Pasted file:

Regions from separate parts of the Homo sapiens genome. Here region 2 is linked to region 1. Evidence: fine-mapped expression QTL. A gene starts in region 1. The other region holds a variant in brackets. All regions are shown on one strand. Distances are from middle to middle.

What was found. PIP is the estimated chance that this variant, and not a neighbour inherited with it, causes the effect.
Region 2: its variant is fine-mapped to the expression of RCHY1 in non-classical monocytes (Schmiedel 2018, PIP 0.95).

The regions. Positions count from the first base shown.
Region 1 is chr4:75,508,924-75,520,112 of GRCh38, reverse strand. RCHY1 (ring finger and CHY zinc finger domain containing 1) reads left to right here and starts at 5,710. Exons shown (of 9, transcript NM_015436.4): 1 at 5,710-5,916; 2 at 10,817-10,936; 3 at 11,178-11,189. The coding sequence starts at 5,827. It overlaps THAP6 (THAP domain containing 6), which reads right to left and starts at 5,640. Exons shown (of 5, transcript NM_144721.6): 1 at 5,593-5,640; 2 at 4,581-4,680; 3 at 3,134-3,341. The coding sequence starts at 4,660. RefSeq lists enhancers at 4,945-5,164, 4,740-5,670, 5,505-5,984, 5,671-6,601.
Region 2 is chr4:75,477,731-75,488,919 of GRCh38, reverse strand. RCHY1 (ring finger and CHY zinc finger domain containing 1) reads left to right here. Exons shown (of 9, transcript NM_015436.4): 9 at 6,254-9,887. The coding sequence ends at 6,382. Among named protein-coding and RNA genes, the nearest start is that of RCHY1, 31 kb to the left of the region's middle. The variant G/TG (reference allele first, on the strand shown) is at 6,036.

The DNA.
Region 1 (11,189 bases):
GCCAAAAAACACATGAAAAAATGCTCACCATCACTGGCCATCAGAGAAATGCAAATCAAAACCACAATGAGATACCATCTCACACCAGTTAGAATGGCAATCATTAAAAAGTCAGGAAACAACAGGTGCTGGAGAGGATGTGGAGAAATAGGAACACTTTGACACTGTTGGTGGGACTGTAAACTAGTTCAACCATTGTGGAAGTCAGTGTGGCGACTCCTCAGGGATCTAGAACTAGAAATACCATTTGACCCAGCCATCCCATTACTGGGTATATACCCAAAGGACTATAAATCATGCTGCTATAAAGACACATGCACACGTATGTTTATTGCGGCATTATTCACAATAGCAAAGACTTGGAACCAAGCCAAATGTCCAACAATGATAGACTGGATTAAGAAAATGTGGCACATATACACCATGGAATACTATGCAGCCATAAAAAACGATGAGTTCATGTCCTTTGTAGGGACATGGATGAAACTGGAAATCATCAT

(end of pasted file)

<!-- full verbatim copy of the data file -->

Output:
Regions from separate parts of the Homo sapiens genome. Here region 2 is linked to region 1. Evidence: fine-mapped expression QTL. A gene starts in region 1. The other region holds a variant in brackets. All regions are shown on one strand. Distances are from middle to middle.

What was found. PIP is the estimated chance that this variant, and not a neighbour inherited with it, causes the effect.
Region 2: its variant is fine-mapped to the expression of RCHY1 in non-classical monocytes (Schmiedel 2018, PIP 0.95).

The regions. Positions count from the first base shown.
Region 1 is chr4:75,508,924-75,520,112 of GRCh38, reverse strand. RCHY1 (ring finger and CHY zinc finger domain containing 1) reads left to right here and starts at 5,710. Exons shown (of 9, transcript NM_015436.4): 1 at 5,710-5,916; 2 at 10,817-10,936; 3 at 11,178-11,189. The coding sequence starts at 5,827. It overlaps THAP6 (THAP domain containing 6), which reads right to left and starts at 5,640. Exons shown (of 5, transcript NM_144721.6): 1 at 5,593-5,640; 2 at 4,581-4,680; 3 at 3,134-3,341. The coding sequence starts at 4,660. RefSeq lists enhancers at 4,945-5,164, 4,740-5,670, 5,505-5,984, 5,671-6,601.
Region 2 is chr4:75,477,731-75,488,919 of GRCh38, reverse strand. RCHY1 (ring finger and CHY zinc finger domain containing 1) reads left to right here. Exons shown (of 9, transcript NM_015436.4): 9 at 6,254-9,887. The coding sequence ends at 6,382. Among named protein-coding and RNA genes, the nearest start is that of RCHY1, 31 kb to the left of the region's middle. The variant G/TG (reference allele first, on the strand shown) is at 6,036.

The DNA.
Region 1 (11,189 bases):
GCCAAAAAACACATGAAAAAATGCTCACCATCACTGGCCATCAGAGAAATGCAAATCAAAACCACAATGAGATACCATCTCACACCAGTTAGAATGGCAATCATTAAAAAGTCAGGAAACAACAGGTGCTGGAGAGGATGTGGAGAAATAGGAACACTTTGACACTGTTGGTGGGACTGTAAACTAGTTCAACCATTGTGGAAGTCAGTGTGGCGACTCCTCAGGGATCTAGAACTAGAAATACCATTTGACCCAGCCATCCCATTACTGGGTATATACCCAAAGGACTATAAATCATGCTGCTATAAAGACACATGCACACGTATGTTTATTGCGGCATTATTCACAATAGCAAAGACTTGGAACCAAGCCAAATGTCCAACAATGATAGACTGGATTAAGAAAATGTGGCACATATACACCATGGAATACTATGCAGCCATAAAAAACGATGAGTTCATGTCCTTTGTAGGGACATGGATGAAACTGGAAATCATCAT